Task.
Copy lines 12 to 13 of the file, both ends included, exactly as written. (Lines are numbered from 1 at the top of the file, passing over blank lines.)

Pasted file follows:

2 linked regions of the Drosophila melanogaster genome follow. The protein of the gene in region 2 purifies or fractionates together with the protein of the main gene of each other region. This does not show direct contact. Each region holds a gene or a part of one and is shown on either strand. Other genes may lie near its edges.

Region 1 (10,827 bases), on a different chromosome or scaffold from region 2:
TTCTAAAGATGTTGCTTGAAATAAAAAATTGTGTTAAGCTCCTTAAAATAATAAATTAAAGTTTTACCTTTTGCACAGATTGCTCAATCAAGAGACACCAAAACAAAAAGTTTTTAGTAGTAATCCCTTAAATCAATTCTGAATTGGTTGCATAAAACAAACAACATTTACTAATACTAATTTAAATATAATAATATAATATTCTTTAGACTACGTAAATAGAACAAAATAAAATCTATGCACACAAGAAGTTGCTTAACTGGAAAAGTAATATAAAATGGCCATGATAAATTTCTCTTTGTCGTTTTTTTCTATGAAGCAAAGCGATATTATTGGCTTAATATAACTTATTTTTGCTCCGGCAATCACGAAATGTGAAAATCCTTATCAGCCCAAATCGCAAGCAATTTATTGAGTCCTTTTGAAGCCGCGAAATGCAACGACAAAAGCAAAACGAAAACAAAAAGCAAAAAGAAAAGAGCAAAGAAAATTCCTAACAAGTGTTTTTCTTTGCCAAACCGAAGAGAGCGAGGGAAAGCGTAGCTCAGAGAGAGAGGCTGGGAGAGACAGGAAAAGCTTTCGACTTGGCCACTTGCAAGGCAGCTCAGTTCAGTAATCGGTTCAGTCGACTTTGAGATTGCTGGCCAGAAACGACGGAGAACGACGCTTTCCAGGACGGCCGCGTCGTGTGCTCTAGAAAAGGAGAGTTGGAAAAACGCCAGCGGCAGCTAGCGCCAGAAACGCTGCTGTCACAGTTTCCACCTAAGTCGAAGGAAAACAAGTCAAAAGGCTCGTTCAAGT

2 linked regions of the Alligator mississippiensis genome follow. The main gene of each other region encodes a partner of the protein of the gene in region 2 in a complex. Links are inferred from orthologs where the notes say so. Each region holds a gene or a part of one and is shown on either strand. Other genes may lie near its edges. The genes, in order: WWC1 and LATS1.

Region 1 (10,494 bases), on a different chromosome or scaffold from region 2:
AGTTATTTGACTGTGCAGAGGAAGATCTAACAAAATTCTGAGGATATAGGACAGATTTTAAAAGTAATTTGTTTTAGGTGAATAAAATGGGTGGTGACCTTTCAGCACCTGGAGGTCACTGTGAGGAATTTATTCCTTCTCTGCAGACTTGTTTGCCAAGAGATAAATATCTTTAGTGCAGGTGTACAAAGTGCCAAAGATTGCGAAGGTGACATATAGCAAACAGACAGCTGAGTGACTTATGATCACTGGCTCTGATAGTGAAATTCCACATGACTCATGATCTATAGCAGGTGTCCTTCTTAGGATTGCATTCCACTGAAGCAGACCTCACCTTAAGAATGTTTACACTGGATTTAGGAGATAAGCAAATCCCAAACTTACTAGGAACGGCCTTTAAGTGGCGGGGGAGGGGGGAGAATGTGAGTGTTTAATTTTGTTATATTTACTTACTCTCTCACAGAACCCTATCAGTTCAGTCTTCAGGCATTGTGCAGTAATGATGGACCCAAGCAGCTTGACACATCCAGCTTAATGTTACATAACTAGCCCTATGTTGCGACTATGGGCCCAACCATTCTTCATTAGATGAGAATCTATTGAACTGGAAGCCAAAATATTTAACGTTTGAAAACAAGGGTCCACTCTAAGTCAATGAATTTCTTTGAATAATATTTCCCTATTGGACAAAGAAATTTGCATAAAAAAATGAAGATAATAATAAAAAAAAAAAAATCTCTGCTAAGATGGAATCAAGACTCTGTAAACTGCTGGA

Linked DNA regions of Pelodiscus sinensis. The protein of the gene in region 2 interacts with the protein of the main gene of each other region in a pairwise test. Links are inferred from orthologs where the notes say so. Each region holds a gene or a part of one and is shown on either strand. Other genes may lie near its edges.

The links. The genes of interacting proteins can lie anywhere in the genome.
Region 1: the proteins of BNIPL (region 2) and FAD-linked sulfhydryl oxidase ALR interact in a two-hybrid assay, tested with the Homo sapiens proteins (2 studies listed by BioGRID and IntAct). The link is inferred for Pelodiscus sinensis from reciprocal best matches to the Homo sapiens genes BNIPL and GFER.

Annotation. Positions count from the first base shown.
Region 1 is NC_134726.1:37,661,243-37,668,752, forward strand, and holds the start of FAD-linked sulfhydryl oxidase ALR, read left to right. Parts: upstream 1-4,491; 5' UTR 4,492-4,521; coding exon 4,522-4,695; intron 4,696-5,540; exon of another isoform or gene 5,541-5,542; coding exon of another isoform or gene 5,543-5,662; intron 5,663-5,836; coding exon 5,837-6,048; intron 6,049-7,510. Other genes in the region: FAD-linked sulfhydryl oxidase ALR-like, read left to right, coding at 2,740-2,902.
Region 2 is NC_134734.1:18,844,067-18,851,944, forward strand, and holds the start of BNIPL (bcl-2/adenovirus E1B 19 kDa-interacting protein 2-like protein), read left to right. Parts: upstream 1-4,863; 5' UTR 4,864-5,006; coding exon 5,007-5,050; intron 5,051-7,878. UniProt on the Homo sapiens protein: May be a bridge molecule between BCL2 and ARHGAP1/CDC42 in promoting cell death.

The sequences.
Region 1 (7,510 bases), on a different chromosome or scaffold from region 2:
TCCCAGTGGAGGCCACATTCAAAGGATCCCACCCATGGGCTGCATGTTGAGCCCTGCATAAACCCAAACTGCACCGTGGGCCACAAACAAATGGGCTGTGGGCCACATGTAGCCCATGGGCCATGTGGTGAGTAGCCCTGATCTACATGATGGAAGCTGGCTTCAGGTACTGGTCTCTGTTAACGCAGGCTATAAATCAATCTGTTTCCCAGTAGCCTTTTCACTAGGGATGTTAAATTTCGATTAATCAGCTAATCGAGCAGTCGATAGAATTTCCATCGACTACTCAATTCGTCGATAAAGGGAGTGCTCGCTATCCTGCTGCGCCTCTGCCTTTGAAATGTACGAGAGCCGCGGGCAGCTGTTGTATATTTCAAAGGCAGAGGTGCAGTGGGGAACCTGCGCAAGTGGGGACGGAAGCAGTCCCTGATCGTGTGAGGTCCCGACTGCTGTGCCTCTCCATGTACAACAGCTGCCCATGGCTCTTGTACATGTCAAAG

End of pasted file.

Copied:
Region 2 is NC_134734.1:18,844,067-18,851,944, forward strand, and holds the start of BNIPL (bcl-2/adenovirus E1B 19 kDa-interacting protein 2-like protein), read left to right. Parts: upstream 1-4,863; 5' UTR 4,864-5,006; coding exon 5,007-5,050; intron 5,051-7,878. UniProt on the Homo sapiens protein: May be a bridge molecule between BCL2 and ARHGAP1/CDC42 in promoting cell death.

The sequences.